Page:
It’s almost like a gritty, high-octane action flick. The female lead is a young prostitute and this is the climax of her narrative arc. After years of being mentally and physically abused by her pimp, they get into one last altercation outside of a bank. The pimp punches her face, elbows her eye and slams a car door on her head. She fights back — teeth, nails, everything she’s got — and manages to knock him to the ground. Then she gets into the car and looks at her pimp through the windshield. She slams her foot on the gas and runs the bastard over — because that’s exactly what he deserves. Her wheels screech out of the parking lot. She pulls into an empty field, lights the car on fire and walks away — a free and empowered woman.
Then the cops show up and she’s arrested and charged with murder because this isn’t Hollywood movie magic. It’s case number BA462626: The People vs. Andrea Moorer. And in real life, “he deserved it” is not a valid defense in the court of law.
It’s April 30, 2019 and the courtroom is sleepy. A stocky man in his 60s nods off in the front row of the gallery. He snores, prompting his spouse to give him a firm shove. Judge Henry Hall sits on the bench. His head is adorned by well-coiffed white hair and silver-rimmed spectacles. Hall is a brick wall of emotion. He rests his long face and permanent frown on his clenched fist. He’s so still, he could be posing for a photograph in the 1800s. The man on the stand is Dr. Jack Rothberg, a specialist in forensic psychiatry and a witness for the defense. Rothberg has silver hair and wears bland colors. He spouts knowledge in short, nervous bursts.
The most animated person in the room is defendant Andrea Moorer. She’s active in her listening. Eyes wide, she leans forward when the doctor gives his testimony and turns her chair when her attorney, Public Defender Jimmy Chu, gives a hypothetical. Under the jarring flourescent lights of the court, Moorer looks nothing like a prostitute. She’s a 24-year-old woman with a clean face and a thick tan cardigan. Her black hair is dyed red-orange and pulled back in a thick, messy ponytail. She looks like a college student who has been up all night studying for the LSATs.
That subtle air of intellect may actually be a problem for Moorer, because in a case where “he deserved it” is not an adequate defense, the substitute is “she didn’t know what she was doing.”
The fatal fight occurred outside of a Bank of America and was caught on two cameras. There were also several witnesses, including one who filmed the incident on his phone. All of these videos show Moorer involved in a violent fight with her pimp, Ruffino Anderson. Moorer knocks Anderson to the ground before getting in the vehicle and running him over. The time between the fight and the hit and run is 44 seconds. That 44 seconds prevents Moorer’s attorney from making a plausible case for self-defense. Instead, to give his client her freedom, Chu must strip her of her agency and make her a victim, not a survivor. That is exactly why Rothberg is on the stand.
Rothberg has examined Moore and diagnosed her with severe depression, post-traumatic stress disorder, substance abuse, and severe learning difficulties. The defense attorney asks Rothberg if Moorer “appeared to be confused over trivial matters.” The doctor responds in the affirmative. The defense asks about Moorer’s intellect. Rothberg shrugs, “it’s not at the level of mental retardation.” Then, without a glance to Moorer, Chu strolls up and down the aisle and chronicles her extensive and gut-wrenching history of physical, mental, and sexual abuse — including an incident three months prior to the event in which she was dragged out of a car by her hair and raped on the side of the road. Chu adjusts his watch and looks up at Rothberg. “How might that affect her state of mind during the event?” Unsurprisingly, the answer is “negatively.” Rothberg clasps his hands with a clinical flourish. “It’s flight or fight. We see it all the time in animals.”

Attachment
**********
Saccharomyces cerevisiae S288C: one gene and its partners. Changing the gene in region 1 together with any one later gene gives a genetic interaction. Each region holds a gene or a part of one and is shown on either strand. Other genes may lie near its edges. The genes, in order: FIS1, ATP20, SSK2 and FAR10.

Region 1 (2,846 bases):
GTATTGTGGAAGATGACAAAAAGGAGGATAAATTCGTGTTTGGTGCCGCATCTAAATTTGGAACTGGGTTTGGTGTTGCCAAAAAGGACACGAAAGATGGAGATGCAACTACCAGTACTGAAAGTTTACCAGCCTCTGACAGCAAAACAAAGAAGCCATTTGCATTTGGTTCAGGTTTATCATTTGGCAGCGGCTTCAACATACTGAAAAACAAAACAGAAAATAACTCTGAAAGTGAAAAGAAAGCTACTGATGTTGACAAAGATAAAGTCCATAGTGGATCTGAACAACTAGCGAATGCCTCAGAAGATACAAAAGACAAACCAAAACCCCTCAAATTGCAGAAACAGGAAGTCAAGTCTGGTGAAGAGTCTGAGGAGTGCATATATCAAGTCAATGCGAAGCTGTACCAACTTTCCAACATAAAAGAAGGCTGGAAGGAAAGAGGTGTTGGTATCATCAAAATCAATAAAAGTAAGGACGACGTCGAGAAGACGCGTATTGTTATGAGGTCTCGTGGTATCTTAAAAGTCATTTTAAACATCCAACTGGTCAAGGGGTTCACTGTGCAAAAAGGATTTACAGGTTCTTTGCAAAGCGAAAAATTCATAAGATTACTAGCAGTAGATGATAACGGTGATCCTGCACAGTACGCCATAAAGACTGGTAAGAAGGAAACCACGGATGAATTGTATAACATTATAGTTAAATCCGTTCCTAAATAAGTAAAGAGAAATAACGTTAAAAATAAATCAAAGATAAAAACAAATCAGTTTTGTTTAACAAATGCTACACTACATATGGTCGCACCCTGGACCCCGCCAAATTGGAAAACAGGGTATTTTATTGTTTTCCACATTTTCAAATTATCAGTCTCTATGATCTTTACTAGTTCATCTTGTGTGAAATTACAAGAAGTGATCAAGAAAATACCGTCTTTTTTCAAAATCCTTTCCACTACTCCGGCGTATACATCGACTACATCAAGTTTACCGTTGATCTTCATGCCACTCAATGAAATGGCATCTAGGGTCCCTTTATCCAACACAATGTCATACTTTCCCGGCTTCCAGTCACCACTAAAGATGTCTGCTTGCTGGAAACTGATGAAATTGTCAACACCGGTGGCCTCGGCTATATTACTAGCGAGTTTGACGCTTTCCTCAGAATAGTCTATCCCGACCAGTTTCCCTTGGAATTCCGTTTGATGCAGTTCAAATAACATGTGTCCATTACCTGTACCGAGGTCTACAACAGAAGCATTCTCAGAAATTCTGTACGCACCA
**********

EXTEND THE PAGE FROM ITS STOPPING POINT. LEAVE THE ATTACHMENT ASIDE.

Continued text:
Moorer has been reduced to an animal. A helpless, intellectually impaired victim of circumstance whose trauma is being kicked around the courtroom. The judge is a man, the bailiff is a man, the defense attorney is a man, and the witness on the stand is a man. When Rothberg compares the effects of PTSD to athletes getting in the zone, Chu smiles and responds “sports, now you’re speaking my language.” They compare a rape survivor’s response to abuse to a baseball player’s focus on the ball. It’s not just a bad analogy; it’s absurdly masculine. Right now they are speaking the same language and that is one of the male experience.
Then the prosecutor stands up for cross-examination. She’s a woman. Deputy District Attorney Brittney Phillips is tall. She has blonde hair, blunt bangs and an angular jawline. I want her to approach the bench and tell the judge to throw this case out. I want her to say that Moorer gets a pass. I want her to look at the jury and proclaim that as a woman she won’t stand for this. Moorer killed her abusive pimp — so what if she did it on purpose! Isn’t that justice? The prosecution rests!
That’s what would happen in a movie. But this isn’t a movie: it’s April 30, 2019. It’s a Thursday, it’s 67 degrees outside, and it’s Phillips’s job to prove that Moorer is guilty of first-degree murder. There’s no triumphant celebration on the courthouse steps, no tearful embrace of the defendant and her family, no victorious confirmation of female empowerment. The credits don’t roll.
Life just keeps going.
UPDATE: Andrea Moorer was found guilty of arson but the jury hung on the charge of second-degree murder and a mistrial was declared. Initial proceedings for a retrial are scheduled to begin on September 10.